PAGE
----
Todd Hallett, AIA, President of TK Design & Associates, Inc. (tkhomedesign.com) has been designing award winning homes for over 20 years. He spent 15 of those years working for a $50 million production building company. Todd designed all of their homes but also worked in every other aspect of the company including purchasing, development, land acquisition, product development, and operations, and was President of the company for three years. Equipped with his vast building experience and fueled by his love for architecture he left to form an architecture firm that is second to none in working cohesively with Builders. Todd specializes in Lean Design and works, alongside Scott Sedam of TrueNorth Development, in the trenches with builders, suppliers, and trade contractors. His Lean Design blog appears weekly at Housingzone.com. Todd welcomes your feedback at firstname.lastname@example.org or 248.446.1960.
Whether you call them crickets or saddles, the little patch of roof that is bridging water past a chimney or other element obstructing water flow is one of the hardest things for most framers to get right on the roof. Why is this?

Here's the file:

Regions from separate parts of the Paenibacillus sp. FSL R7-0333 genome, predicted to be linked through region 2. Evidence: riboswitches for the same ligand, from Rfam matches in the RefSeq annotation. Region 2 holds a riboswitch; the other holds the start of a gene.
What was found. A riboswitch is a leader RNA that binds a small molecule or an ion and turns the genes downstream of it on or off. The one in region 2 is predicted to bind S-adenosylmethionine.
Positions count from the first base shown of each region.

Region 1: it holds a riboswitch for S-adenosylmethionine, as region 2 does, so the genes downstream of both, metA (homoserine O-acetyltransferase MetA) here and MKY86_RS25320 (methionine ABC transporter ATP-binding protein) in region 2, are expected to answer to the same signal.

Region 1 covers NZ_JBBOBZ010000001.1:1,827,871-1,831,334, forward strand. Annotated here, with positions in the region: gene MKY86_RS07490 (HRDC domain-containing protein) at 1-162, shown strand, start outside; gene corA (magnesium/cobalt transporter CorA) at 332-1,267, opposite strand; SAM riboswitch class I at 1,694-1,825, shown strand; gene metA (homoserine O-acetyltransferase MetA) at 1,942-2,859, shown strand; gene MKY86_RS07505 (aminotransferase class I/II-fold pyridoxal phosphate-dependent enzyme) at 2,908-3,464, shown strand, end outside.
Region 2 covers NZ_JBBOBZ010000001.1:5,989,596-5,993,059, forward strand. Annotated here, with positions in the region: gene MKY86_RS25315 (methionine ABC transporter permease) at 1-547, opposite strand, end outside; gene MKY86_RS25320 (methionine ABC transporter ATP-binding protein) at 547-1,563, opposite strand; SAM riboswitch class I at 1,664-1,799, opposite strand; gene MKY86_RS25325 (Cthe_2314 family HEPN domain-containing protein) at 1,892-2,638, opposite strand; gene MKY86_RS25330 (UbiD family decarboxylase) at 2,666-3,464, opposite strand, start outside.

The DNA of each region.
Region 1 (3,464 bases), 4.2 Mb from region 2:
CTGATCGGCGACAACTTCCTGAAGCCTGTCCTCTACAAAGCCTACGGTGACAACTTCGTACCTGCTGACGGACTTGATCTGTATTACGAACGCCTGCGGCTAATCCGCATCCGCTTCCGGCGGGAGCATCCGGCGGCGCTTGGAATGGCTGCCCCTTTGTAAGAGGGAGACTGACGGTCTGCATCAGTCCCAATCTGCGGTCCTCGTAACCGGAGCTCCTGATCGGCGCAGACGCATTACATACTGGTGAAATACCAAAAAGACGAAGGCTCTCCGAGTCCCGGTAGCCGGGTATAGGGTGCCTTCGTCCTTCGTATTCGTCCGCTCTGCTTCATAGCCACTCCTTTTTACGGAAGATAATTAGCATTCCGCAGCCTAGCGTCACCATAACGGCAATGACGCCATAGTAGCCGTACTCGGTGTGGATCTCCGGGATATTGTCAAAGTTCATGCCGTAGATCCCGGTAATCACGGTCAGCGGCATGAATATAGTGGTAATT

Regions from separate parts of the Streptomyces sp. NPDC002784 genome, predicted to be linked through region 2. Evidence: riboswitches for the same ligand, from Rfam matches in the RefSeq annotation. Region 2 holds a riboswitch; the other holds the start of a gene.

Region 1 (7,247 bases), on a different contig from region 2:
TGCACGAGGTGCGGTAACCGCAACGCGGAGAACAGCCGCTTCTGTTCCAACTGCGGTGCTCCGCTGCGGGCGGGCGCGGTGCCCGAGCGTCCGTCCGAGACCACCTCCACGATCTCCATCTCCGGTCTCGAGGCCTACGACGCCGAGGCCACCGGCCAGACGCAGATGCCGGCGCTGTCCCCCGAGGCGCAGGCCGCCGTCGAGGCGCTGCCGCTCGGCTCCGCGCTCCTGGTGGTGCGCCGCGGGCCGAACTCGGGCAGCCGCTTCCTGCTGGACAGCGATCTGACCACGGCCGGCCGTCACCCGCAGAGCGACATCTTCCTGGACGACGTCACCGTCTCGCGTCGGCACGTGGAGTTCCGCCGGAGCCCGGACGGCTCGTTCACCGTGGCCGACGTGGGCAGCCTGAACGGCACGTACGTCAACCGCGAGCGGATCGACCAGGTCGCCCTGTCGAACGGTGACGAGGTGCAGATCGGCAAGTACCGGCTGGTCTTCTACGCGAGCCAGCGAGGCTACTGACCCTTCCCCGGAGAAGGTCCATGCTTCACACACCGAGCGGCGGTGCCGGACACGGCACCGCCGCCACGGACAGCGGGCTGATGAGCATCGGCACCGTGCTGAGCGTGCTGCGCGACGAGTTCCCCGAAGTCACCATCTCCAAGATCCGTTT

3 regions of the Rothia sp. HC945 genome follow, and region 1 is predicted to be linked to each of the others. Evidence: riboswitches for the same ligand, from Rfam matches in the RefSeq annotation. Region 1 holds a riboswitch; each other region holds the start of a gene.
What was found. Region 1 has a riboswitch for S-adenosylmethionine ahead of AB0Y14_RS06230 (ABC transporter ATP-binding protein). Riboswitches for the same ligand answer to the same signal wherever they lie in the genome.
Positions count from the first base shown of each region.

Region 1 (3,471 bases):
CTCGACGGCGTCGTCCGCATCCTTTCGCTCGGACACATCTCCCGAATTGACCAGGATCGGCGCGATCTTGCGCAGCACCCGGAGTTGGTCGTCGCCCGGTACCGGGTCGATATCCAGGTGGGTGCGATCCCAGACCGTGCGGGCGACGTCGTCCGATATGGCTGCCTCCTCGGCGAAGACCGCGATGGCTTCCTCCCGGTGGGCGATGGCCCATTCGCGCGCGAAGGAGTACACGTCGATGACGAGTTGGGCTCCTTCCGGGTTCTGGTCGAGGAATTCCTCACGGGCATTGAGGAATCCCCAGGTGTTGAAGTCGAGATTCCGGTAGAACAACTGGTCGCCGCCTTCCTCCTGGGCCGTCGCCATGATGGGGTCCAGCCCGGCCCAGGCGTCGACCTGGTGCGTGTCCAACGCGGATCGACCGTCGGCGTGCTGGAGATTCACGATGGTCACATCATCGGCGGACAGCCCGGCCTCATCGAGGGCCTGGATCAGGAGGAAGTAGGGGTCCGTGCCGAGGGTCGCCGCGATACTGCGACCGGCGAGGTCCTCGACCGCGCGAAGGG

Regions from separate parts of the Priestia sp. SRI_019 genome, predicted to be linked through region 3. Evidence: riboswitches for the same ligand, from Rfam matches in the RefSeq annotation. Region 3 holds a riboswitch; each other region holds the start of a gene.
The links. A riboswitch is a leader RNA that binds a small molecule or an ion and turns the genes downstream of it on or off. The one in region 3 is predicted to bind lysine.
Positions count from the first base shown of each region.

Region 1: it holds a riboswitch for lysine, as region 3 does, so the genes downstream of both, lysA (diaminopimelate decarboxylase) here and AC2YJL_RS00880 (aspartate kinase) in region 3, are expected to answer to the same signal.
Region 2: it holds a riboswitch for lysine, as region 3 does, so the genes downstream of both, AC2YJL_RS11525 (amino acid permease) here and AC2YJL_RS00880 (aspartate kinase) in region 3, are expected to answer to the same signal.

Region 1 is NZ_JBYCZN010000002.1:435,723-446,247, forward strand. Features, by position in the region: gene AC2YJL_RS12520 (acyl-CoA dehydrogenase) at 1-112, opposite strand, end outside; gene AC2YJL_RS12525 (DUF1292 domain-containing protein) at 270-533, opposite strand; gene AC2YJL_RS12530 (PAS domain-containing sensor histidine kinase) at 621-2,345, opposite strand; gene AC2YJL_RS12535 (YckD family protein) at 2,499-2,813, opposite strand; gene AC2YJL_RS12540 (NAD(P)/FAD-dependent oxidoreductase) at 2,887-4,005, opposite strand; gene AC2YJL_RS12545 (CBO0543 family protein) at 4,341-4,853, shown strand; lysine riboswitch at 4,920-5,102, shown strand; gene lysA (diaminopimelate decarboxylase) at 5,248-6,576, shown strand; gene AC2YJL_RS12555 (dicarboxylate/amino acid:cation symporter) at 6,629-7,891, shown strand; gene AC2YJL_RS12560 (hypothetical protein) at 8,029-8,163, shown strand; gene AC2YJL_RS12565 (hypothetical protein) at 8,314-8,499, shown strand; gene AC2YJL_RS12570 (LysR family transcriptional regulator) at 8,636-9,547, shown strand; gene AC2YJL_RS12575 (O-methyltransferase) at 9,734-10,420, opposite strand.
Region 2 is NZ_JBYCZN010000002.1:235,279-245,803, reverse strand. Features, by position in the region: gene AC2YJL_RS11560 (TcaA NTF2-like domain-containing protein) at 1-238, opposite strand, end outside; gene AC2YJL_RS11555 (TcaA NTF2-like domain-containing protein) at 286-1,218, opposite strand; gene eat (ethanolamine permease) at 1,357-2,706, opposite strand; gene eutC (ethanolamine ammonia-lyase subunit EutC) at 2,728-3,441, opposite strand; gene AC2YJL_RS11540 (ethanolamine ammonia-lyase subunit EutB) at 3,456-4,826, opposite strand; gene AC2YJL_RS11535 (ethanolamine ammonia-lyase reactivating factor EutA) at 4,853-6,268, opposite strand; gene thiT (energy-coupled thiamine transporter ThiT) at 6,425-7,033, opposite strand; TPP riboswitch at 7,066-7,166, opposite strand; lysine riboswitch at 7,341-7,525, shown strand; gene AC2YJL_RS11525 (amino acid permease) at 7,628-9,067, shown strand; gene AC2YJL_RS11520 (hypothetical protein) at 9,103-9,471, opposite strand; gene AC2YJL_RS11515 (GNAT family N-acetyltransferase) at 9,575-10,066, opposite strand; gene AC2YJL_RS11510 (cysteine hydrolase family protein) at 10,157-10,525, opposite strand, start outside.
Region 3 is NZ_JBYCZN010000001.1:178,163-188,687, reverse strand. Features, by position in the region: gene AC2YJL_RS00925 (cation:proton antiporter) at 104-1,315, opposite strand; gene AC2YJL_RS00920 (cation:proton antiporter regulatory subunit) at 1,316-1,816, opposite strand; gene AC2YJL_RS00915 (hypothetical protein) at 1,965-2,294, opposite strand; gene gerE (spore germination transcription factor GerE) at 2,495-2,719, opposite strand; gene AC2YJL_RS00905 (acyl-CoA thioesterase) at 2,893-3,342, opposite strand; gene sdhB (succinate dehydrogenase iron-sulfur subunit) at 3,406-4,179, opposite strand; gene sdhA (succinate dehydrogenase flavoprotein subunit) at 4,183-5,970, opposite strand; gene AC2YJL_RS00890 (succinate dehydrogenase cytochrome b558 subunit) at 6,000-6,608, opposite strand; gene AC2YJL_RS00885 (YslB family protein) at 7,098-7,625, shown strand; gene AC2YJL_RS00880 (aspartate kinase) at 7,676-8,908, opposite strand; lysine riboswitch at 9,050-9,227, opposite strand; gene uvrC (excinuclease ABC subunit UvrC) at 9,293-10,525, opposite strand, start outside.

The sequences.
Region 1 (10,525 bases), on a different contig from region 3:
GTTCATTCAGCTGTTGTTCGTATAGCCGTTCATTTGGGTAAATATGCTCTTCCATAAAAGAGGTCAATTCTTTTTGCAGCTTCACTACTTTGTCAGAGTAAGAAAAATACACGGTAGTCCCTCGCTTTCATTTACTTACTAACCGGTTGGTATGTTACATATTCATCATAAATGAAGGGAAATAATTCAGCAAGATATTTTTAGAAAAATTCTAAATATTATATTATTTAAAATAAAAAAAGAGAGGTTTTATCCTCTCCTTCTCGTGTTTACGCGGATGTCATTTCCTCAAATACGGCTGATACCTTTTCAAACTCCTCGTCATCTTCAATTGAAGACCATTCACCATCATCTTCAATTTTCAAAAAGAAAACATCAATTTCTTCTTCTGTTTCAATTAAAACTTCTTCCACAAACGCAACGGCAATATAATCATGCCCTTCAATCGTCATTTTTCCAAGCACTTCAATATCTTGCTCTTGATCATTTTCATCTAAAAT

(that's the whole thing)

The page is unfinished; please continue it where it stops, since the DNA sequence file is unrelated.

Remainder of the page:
It starts with the plans. Many times crickets are left off the drawings and not clearly illustrated. If the cricket is not shown on the roof plan and in elevation than there is a large opportunity it will be missed in actual construction. Also quite often crickets are just not built correctly in the field. Nine times out of ten I will find that a cricket is too shallow or that it does not come out far enough to fully pass the obstruction, leaving a dead spot for water and or snow to collect. When this happens it is only a matter of time before you have a leaky roof, and one thing that we all know is that leaky roofs lead to warranty issues, lost time, and even (insert breathless gasp here) black mold.
All is not lost however, this situation is very easy to fix. Take a look at your plans and study chimney areas and intersecting valleys to make sure the crickets are called off and drawn correctly. Inspect sheathed roofs in the field to see if you can spot any issues. Finally talk to your roofer. Most times your roofer will actually feel good that you asked for his advice and be very helpful ensuring that your roof is built correctly. Win. Win.